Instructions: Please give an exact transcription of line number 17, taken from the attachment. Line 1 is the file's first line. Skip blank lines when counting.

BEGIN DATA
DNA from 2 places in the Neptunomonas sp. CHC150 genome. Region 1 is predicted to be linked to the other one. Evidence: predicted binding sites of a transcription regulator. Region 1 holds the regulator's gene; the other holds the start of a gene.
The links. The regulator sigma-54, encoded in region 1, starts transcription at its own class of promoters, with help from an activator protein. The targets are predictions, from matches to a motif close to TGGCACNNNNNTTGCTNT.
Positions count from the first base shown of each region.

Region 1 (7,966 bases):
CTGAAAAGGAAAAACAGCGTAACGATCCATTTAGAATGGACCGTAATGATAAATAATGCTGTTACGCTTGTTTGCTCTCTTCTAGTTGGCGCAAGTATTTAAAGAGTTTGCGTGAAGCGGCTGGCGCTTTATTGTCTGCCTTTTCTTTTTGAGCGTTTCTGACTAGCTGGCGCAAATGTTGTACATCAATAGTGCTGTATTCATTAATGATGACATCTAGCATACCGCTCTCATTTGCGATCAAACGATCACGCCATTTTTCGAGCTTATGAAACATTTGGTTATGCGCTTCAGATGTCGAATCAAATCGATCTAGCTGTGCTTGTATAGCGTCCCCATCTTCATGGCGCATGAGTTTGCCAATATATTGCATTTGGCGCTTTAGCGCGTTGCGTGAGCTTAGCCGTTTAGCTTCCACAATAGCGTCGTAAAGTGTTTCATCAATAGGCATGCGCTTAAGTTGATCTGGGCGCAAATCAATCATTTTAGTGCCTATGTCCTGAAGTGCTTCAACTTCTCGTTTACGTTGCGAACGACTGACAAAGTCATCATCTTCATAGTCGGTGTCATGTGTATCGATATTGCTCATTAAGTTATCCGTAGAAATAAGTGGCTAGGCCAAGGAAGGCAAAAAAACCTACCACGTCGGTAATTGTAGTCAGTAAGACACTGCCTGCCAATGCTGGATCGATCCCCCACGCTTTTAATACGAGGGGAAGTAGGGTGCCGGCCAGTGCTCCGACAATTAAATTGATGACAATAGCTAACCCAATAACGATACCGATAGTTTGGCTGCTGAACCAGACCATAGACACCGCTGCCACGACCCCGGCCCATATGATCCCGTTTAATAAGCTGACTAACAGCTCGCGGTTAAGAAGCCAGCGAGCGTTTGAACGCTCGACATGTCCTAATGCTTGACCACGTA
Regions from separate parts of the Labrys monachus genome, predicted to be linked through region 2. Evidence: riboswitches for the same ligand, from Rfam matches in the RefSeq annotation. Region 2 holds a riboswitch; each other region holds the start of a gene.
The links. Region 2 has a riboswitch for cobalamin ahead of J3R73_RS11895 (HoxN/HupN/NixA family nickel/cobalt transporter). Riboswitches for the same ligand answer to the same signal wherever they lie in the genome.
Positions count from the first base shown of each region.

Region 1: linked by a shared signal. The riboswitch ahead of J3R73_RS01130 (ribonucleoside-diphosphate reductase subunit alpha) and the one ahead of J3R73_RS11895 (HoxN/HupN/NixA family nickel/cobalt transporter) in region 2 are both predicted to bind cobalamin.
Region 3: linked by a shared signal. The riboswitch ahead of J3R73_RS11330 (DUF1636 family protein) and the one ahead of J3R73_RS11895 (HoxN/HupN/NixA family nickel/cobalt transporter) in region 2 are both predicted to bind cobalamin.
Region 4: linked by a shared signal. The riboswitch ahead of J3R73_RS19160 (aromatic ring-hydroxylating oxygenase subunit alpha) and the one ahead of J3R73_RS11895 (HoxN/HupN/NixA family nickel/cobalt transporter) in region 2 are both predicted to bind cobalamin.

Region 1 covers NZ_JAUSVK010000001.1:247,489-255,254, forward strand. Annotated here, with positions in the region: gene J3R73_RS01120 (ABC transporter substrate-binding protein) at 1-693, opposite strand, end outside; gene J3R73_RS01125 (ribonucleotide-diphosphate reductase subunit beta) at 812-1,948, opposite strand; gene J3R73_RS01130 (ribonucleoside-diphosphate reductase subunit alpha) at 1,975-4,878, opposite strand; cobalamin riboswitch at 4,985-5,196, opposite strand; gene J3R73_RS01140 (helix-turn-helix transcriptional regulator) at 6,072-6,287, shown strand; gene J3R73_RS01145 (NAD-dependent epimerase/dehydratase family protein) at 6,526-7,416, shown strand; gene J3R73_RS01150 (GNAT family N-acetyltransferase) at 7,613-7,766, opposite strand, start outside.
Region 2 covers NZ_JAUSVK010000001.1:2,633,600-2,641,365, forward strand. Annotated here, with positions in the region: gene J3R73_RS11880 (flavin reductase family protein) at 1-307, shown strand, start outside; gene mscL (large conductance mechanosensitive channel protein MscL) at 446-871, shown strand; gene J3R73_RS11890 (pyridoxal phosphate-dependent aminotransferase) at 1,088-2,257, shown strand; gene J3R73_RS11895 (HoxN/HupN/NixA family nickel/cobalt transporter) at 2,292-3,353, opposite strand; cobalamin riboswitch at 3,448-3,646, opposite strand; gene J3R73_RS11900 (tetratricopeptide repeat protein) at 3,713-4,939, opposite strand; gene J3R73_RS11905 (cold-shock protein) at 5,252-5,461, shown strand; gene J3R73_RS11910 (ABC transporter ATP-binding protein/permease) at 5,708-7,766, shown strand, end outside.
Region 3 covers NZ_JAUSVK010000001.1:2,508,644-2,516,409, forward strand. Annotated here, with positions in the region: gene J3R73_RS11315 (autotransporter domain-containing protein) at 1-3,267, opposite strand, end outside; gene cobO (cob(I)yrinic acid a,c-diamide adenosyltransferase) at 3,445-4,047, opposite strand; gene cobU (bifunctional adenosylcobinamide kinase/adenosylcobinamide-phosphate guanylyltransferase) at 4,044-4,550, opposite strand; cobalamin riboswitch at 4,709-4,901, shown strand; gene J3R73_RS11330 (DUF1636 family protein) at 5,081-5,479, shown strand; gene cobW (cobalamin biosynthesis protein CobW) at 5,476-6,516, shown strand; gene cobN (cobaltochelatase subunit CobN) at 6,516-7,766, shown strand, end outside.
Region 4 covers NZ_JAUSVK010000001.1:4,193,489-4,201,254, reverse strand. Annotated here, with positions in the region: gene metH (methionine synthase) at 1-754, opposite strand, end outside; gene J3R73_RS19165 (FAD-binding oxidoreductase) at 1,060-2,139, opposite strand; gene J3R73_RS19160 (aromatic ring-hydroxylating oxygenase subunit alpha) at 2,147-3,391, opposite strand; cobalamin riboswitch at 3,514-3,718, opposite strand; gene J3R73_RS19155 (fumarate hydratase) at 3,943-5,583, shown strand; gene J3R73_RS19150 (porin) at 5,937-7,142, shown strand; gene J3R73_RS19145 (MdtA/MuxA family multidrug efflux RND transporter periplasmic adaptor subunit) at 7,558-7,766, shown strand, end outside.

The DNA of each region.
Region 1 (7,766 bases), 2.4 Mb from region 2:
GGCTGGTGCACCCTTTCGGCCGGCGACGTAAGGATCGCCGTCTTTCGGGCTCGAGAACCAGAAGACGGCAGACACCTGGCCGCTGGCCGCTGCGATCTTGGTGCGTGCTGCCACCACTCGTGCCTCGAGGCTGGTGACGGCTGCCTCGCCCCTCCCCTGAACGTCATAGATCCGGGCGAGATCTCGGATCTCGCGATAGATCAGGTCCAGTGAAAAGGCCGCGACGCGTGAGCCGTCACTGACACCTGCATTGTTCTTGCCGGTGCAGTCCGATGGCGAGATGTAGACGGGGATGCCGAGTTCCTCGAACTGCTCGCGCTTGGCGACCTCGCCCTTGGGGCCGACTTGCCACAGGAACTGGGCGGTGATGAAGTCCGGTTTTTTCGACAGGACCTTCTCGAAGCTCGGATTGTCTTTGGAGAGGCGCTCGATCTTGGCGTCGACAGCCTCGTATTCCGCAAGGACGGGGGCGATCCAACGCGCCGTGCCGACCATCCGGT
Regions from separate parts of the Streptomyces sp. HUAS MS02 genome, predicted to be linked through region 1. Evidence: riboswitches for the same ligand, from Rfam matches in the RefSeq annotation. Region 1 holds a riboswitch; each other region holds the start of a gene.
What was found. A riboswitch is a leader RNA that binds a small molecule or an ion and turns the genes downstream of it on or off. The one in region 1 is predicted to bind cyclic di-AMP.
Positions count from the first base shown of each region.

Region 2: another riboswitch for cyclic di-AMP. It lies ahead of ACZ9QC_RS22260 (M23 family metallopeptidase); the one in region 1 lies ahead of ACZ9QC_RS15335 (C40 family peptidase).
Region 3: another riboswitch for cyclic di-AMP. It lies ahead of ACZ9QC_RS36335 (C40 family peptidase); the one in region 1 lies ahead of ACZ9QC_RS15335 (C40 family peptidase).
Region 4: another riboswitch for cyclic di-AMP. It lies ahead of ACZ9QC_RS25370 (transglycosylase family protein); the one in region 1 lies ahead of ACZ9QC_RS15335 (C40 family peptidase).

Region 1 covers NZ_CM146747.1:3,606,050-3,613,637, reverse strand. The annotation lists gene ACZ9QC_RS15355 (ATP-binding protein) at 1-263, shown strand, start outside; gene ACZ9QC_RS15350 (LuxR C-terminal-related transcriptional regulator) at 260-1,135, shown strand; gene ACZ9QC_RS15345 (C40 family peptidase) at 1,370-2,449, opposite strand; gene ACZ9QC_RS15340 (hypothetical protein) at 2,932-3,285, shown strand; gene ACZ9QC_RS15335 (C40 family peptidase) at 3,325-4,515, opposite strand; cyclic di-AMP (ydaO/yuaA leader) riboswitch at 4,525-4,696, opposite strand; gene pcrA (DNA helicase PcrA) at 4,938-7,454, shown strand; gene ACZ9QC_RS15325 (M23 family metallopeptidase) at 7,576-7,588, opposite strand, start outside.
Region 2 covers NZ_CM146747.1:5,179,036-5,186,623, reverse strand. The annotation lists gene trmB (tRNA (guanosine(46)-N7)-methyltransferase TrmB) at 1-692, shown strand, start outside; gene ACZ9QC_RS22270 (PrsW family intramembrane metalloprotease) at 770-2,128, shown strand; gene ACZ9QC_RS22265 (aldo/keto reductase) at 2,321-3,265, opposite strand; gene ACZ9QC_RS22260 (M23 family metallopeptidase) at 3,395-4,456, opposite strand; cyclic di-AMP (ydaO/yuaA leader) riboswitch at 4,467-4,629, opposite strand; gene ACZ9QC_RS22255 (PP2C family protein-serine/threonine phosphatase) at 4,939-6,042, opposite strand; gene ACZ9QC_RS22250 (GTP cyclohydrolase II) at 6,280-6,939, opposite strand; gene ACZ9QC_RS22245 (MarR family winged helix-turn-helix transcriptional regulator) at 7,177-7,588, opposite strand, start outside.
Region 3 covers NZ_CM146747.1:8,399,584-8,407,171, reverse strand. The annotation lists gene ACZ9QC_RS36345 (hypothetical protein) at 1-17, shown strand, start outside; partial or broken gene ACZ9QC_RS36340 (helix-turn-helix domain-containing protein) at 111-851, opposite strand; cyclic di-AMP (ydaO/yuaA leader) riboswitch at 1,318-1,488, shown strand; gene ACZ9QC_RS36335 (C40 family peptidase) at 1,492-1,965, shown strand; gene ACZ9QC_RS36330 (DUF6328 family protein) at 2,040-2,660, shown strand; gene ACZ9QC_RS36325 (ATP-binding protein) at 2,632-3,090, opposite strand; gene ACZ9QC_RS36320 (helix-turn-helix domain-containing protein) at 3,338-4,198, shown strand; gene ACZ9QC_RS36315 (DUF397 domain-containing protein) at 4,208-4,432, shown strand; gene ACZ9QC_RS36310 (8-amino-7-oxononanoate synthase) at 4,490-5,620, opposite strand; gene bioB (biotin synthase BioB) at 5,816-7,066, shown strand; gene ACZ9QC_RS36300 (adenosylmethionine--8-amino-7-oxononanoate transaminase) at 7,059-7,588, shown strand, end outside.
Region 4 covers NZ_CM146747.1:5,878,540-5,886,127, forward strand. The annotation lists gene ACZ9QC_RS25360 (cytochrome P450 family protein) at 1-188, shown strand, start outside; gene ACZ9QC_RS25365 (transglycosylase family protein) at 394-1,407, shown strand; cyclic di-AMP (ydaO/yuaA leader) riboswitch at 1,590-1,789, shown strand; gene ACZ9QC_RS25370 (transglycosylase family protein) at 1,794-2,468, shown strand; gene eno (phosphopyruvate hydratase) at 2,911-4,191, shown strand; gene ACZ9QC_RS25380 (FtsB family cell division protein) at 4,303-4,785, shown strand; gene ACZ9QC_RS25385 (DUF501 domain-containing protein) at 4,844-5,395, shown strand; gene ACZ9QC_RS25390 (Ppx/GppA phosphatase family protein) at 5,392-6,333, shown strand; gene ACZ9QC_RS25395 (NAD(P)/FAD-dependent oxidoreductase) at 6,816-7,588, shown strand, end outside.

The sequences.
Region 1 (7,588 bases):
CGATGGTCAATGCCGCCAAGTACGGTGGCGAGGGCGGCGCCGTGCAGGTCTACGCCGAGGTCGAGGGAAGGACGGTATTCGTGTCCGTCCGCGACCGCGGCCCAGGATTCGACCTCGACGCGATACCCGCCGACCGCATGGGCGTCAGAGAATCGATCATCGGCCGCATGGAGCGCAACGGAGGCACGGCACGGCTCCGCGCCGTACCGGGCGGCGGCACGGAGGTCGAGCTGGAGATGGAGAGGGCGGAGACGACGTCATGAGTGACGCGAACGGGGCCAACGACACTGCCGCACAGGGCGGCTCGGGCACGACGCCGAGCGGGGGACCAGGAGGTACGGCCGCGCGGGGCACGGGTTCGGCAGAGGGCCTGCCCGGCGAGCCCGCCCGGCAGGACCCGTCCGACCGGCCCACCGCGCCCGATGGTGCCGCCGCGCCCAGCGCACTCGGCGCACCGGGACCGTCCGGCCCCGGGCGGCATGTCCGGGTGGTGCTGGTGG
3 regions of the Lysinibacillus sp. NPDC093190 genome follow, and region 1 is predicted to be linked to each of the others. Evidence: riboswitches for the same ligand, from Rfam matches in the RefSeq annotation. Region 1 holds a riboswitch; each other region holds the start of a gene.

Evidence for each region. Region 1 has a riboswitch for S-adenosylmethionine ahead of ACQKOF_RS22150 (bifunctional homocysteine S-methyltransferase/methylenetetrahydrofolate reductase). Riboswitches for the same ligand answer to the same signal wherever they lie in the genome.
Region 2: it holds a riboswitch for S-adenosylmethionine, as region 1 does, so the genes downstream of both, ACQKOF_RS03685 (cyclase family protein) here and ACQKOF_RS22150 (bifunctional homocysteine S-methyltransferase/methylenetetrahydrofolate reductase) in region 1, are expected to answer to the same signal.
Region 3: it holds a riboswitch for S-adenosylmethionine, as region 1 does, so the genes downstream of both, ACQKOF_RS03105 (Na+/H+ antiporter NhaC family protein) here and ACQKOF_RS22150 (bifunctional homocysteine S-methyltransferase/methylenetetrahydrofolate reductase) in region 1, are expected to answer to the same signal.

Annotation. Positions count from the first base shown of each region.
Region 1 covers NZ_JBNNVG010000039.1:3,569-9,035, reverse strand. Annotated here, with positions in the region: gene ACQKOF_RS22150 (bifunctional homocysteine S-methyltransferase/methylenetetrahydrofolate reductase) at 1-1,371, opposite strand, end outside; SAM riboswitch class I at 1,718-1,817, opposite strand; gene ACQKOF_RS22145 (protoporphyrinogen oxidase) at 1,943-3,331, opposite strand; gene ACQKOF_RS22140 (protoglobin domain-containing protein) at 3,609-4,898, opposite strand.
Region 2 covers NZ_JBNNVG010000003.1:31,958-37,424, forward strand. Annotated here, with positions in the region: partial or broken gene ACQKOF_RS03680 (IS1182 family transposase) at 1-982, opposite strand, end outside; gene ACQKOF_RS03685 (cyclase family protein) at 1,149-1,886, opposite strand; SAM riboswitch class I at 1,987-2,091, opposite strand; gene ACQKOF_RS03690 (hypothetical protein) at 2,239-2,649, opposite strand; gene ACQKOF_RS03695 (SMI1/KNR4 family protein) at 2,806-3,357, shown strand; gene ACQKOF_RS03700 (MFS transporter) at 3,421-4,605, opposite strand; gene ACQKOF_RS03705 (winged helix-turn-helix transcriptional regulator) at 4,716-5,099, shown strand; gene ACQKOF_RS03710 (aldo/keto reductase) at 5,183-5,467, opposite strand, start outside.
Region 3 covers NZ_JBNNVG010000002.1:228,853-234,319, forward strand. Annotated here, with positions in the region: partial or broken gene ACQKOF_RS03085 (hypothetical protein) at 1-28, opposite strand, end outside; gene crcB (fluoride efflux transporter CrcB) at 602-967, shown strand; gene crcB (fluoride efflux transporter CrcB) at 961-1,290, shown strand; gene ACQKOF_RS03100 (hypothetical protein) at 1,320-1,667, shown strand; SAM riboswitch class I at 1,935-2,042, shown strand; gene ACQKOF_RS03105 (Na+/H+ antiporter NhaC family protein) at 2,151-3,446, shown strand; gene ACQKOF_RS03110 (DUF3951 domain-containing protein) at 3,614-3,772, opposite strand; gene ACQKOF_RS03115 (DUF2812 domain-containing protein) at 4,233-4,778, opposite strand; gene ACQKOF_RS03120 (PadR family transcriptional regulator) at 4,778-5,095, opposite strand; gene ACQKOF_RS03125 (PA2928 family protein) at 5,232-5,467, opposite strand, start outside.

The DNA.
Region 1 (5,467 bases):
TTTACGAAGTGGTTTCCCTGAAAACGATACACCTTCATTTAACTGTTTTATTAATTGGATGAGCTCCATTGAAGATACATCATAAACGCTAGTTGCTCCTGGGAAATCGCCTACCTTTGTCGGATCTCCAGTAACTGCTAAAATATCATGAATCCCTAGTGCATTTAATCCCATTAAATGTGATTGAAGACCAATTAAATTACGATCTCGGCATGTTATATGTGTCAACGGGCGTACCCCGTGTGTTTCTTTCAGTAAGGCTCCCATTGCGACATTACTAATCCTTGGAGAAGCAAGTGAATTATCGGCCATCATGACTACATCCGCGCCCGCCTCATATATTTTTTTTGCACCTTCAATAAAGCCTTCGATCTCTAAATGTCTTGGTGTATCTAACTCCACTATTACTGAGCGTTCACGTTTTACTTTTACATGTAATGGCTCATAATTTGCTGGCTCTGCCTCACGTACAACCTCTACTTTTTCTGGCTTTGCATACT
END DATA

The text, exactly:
Region 1 (7,766 bases), 2.4 Mb from region 2: